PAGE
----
Will cures be affordable to all?
Suppose, as a result of Proposition 71, some stem-cell cures and therapies are discovered, but you can’t afford them. How would you feel then about California’s big stem-cell adventure?
That’s a question being brought into focus by state Senator Deborah Ortiz, D-Sacramento, at a legislative hearing on October 31. “I think it’s important for us and the patient groups to ask: ‘If a breakthrough occurs, is CIRM guaranteeing that my son will get that?'” Ortiz said, referring to the California Institute for Regenerative Medicine. She’s been disturbed by the response of the stem-cell governing board. “Thus far, it’s been, ‘Oh, that’s not our obligation,'” Ortiz said. “David Baltimore told me at a hearing, ‘That’s not our obligation, to serve the poor in California. It’s a laudable goal, but that’s not our role.'”
Ortiz is not alone in her concern. James Battey, chair of the National Institutes of Health Stem Cell Task Force also worries. “To create a designer stem-cell line … is a complicated and expensive business,” he said. “In my other job as director of the NIH Deafness Institute, I can’t get third-party reimbursement for hearing aids. When you get down to the actual getting the medicine to the patient, there’s an economic side to it that can’t be ignored.”
The senator and others have spotlighted the “intellectual property"—patents—from stem-cell research as a lever to assure Californians’ access to therapies. The Proposition 71 law is entirely silent on access to therapies.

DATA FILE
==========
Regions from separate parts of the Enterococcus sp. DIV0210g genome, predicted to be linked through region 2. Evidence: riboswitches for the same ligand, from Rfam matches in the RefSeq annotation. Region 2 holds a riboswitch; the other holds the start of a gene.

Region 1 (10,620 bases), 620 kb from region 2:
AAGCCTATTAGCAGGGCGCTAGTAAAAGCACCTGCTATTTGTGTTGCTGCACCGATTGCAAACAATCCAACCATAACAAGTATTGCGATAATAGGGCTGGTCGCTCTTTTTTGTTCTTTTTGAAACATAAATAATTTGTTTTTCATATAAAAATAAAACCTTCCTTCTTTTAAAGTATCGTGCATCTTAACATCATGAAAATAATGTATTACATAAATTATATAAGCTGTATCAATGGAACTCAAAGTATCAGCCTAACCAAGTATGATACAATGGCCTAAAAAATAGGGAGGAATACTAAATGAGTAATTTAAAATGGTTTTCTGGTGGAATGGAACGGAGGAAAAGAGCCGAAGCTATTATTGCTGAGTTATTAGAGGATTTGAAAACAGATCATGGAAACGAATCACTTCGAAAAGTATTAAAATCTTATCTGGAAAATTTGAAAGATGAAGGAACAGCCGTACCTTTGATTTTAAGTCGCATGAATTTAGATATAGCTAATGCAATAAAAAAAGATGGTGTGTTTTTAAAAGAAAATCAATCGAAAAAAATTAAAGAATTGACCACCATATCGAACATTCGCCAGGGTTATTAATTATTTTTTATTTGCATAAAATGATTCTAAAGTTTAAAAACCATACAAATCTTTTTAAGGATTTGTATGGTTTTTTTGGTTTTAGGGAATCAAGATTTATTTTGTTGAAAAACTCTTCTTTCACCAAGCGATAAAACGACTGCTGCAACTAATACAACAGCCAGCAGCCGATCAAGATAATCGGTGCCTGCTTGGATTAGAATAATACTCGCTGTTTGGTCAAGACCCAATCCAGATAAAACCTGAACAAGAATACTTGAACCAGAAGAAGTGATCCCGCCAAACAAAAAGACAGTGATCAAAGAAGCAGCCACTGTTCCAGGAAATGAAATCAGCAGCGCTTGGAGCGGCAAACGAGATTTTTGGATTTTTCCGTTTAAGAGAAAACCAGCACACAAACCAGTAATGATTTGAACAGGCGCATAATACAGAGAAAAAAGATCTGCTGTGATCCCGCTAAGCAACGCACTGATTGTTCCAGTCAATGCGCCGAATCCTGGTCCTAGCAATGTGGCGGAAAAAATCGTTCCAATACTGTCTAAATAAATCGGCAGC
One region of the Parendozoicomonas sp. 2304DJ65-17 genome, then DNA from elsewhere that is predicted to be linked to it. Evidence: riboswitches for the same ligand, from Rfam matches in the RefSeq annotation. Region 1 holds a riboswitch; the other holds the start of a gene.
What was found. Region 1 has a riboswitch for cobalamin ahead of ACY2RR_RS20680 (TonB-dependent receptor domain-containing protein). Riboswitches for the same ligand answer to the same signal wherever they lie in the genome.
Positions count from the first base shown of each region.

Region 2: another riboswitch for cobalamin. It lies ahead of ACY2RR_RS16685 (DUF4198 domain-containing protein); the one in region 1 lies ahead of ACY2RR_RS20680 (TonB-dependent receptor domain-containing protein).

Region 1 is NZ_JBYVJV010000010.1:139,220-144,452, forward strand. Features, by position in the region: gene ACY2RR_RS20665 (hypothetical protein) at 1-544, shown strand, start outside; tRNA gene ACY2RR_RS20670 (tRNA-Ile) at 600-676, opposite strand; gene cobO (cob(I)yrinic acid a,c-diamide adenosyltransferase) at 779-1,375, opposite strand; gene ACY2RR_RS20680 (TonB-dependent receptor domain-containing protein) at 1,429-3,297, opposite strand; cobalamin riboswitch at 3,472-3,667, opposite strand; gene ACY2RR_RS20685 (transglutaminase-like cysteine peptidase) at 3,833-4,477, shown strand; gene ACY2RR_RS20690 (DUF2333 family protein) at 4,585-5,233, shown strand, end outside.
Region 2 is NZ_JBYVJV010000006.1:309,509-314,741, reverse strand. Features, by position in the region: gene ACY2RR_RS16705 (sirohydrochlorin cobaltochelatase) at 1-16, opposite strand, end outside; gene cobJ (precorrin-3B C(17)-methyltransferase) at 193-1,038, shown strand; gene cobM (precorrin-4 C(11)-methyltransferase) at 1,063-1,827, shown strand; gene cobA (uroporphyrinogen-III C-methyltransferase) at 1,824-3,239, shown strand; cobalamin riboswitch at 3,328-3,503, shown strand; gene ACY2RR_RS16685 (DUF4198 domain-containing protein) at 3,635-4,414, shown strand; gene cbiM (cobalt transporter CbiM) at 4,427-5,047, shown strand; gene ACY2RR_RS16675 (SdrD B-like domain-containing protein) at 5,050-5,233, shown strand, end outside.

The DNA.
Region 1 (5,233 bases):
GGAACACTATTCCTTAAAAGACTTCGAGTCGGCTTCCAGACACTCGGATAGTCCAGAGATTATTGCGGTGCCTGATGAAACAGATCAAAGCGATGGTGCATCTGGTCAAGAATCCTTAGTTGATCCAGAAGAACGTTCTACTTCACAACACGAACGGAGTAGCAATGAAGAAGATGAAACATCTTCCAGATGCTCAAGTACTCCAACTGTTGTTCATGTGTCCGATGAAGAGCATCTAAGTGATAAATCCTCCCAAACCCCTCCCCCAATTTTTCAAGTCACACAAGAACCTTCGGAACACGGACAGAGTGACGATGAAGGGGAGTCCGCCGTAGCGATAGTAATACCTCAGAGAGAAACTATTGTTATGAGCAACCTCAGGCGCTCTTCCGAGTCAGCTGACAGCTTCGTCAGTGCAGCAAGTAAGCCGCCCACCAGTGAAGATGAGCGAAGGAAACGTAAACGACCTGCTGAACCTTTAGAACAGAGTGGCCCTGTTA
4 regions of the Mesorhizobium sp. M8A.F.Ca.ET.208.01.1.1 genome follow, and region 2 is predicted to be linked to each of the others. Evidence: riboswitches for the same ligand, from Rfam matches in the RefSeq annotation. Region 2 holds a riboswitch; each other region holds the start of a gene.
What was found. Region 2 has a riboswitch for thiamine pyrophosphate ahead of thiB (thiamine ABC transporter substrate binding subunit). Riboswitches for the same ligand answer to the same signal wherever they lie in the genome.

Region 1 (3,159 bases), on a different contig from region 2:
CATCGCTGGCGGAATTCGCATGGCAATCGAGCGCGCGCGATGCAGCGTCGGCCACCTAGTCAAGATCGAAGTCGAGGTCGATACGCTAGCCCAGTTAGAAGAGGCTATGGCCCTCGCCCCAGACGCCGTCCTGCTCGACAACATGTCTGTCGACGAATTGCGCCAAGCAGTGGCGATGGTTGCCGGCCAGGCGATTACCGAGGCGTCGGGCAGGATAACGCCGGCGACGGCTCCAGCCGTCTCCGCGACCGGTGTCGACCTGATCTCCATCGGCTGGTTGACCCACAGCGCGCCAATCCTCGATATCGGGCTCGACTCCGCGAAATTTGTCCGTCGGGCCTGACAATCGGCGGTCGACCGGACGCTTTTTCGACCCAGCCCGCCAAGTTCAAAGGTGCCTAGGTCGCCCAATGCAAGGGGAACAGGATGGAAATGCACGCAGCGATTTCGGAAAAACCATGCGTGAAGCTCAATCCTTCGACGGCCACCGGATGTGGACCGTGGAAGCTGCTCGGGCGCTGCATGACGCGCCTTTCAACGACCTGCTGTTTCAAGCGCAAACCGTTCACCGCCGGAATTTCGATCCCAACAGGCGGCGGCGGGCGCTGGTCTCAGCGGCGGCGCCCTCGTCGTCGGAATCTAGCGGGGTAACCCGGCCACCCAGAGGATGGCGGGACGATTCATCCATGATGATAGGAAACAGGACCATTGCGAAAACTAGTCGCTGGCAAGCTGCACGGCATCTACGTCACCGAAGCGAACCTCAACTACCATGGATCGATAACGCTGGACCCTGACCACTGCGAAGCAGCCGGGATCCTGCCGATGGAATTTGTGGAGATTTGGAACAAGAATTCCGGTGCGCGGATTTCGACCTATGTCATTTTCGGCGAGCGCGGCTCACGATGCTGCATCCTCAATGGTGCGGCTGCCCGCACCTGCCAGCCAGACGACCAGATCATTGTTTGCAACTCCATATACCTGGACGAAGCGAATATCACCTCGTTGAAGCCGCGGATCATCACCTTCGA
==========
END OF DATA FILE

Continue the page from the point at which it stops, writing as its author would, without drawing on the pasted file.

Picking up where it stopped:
The California Council on Science and Technology reported in August 2005 that “the issue of affordable pricing of treatments and therapies that may emerge from CIRM-funded research must be addressed.” The report, though, asserts that linking the issue to patents may prove counterproductive.
But Marcy Darnovsky, associate director of the Center for Genetics and Society, maintains that “the only way we can assure some sort of mechanism to provide for fair pricing is to do it in the context of arrangements made between the stem-cell institute and their grantees upfront. If we let stem-cell research develop in a way that only wealthy people can afford any treatments, that’s a major betrayal of the promises made during the campaign.”
Some of the patient-advocate groups have expressed concern that Ortiz raising this and related issues might hold back scientific progress. But, as chair of the Senate Health Committee who annually has to consider cuts to Medi-Cal and other health programs, the senator sees it differently. “Those who understand the big picture have an obligation to be honest, even with our patient-advocate groups,” she said. “You know, it can’t be the same old, same old politics, because we lose.”